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Airfreight Services and other services are related to each other and it is because of their healthy ports. Its genius: by intelligently mutualizing properties, money is made. The gain for companies: less need for asset investments. Its first instance: Careem

Shipping is typically not related to cool stuff like that. Almost the reverse. Nearly every shipping conference speaks of this enigmatic shipping over which almost all can come to interrupt. Many of us seem to wait for the sexy sharing economy to meet the rusty shipping market, including the supply chain management and land transportation also.

The fact that container transportation is now a sharing economy is easily forgotten. Nearly every global carrier shares its ships by sharing contracts or alliances. Three of the big alliances have a 95% market share of significant container trades from East to West. Container distribution has incredibly high entry barriers, so shipping arrangements could be the equivalent to a shared economy for container transport.

This is disruptive enough: the way ports are regulated has progressive repercussions and involves many forms of freight services such as maritime freight, air freight.


The merits of the ‘landlord’ port model have been accepted over the last decades. Under this model of cargos handling, private operators invest in cranes, facilities and port workers employ, while the public port authority acts as a landlord: concessions, rules and investments in common infrastructures are established. This model may not over establish its dominance: currently, approximately 90% of all ports are landlord ports – and the model is at the heart of the port reform toolkit influenced many port reforms by the World Bank.
But times have changed, and in a world with powerful alliances and mega-ships, which have made them more available and given them a wide variety of facilities, the port is far less viable air freight services.
What is the reason? Mega-ships carry large cargo peaks which require the deployment of many cranes, equipment and staff, even if cargo levels remain the same then would be required for smaller ships. Thus: fewer investment returns. Only three alliances remain, so it becomes a matter of life and death to lose one or two alliances to a neighbouring end. Thus, terminals might feel forced to make investments that do not make financial sense for them, as the alternative would be to lose a third, half of all of the cargo, which would mean making losses as well.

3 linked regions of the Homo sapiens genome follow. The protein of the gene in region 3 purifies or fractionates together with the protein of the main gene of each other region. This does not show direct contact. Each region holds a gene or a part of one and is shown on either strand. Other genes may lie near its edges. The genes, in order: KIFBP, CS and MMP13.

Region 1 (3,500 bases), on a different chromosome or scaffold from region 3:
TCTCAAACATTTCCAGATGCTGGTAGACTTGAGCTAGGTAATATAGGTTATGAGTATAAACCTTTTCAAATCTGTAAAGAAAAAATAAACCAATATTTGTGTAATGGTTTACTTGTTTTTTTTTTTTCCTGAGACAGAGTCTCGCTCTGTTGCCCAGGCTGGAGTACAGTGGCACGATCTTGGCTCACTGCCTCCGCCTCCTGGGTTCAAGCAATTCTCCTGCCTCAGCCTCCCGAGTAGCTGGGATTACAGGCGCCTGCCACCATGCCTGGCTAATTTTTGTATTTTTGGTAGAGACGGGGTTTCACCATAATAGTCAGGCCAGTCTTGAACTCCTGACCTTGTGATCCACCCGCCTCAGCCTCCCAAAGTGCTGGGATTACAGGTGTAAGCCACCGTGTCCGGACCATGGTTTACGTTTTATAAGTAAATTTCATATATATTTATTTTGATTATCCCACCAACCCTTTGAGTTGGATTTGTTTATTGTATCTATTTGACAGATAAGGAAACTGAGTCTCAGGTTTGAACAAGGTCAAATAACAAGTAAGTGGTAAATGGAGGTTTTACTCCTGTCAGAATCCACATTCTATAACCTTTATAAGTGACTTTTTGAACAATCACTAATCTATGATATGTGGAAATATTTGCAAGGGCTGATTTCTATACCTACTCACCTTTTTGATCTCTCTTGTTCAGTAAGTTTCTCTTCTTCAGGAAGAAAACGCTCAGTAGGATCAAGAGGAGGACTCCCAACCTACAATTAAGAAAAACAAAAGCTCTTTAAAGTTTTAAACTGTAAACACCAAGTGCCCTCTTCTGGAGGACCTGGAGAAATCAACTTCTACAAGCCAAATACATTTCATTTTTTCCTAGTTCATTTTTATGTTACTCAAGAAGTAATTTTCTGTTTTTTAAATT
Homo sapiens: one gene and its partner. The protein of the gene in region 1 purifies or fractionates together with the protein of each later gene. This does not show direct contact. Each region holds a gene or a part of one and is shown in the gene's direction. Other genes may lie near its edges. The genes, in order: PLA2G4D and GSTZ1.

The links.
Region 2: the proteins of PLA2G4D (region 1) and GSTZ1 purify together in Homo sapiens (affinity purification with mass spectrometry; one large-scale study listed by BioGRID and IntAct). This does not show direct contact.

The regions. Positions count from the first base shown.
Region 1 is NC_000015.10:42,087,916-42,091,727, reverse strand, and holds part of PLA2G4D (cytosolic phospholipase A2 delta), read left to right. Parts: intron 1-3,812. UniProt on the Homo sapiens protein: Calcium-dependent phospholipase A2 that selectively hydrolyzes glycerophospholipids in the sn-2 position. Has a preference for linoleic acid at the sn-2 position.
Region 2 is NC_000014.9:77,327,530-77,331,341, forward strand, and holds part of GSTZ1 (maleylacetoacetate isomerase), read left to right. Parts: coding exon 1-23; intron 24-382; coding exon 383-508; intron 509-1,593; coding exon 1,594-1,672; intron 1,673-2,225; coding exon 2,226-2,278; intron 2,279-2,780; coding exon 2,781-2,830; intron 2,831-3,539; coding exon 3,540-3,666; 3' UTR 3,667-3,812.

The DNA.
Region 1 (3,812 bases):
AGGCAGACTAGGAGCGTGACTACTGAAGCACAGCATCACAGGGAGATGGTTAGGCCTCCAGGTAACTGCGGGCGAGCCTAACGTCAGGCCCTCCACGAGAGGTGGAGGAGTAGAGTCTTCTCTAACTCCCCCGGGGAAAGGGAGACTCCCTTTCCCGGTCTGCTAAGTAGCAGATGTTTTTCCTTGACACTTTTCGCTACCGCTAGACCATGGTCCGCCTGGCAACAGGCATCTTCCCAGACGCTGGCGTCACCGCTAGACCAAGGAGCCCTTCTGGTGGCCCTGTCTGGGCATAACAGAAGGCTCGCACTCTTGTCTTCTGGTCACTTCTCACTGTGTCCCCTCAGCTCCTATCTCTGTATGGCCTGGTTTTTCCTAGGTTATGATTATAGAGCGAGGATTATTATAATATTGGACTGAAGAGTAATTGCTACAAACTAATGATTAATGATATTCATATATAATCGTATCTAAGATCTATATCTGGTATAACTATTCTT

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Join the economy of sharing. It would be a way out of the dilemma to converge terminal assets on the same port. Any harbour that could be used at a given moment, but not at any other time by the terminals that need it, could have a common pool of cranes, yard equipment, yard room and work. These sharing agreements might improve the use of port terminals, just as shipping agreements allow carriers to improve the use of their ships. This shared asset model will probably fit better for terminals with adjacent quay lines and yards, which allows for the free movement of port cranes and yard equipment at no other expense than eliminating the fence between the terminals. In some situations, this could be more complicated, but the mutation of assets and labour could also aid in the usage of terminals, such as joint container depots and a working pool. The logical consequence of this may be the introduction of a new model of Port Governance: some kind of private port tool in which a joint port terminal operator entity would typically intend to deploy common tools (equipment, manpower, workspace) at that port. They compete, but they work together as well. Very different from the present port of the landlord.

Is that ever going to occur? The response to this question hinges on the ability of regulators to ease anti-trust laws for port terminals. There are some exceptions for the transport of liner, so why not for the terminal? Coherence in policy would require such an exception or none of all lines and terminal operators. It is unacceptable and deserves revision that container shipping may have a sharing economy, but not inside container terminals.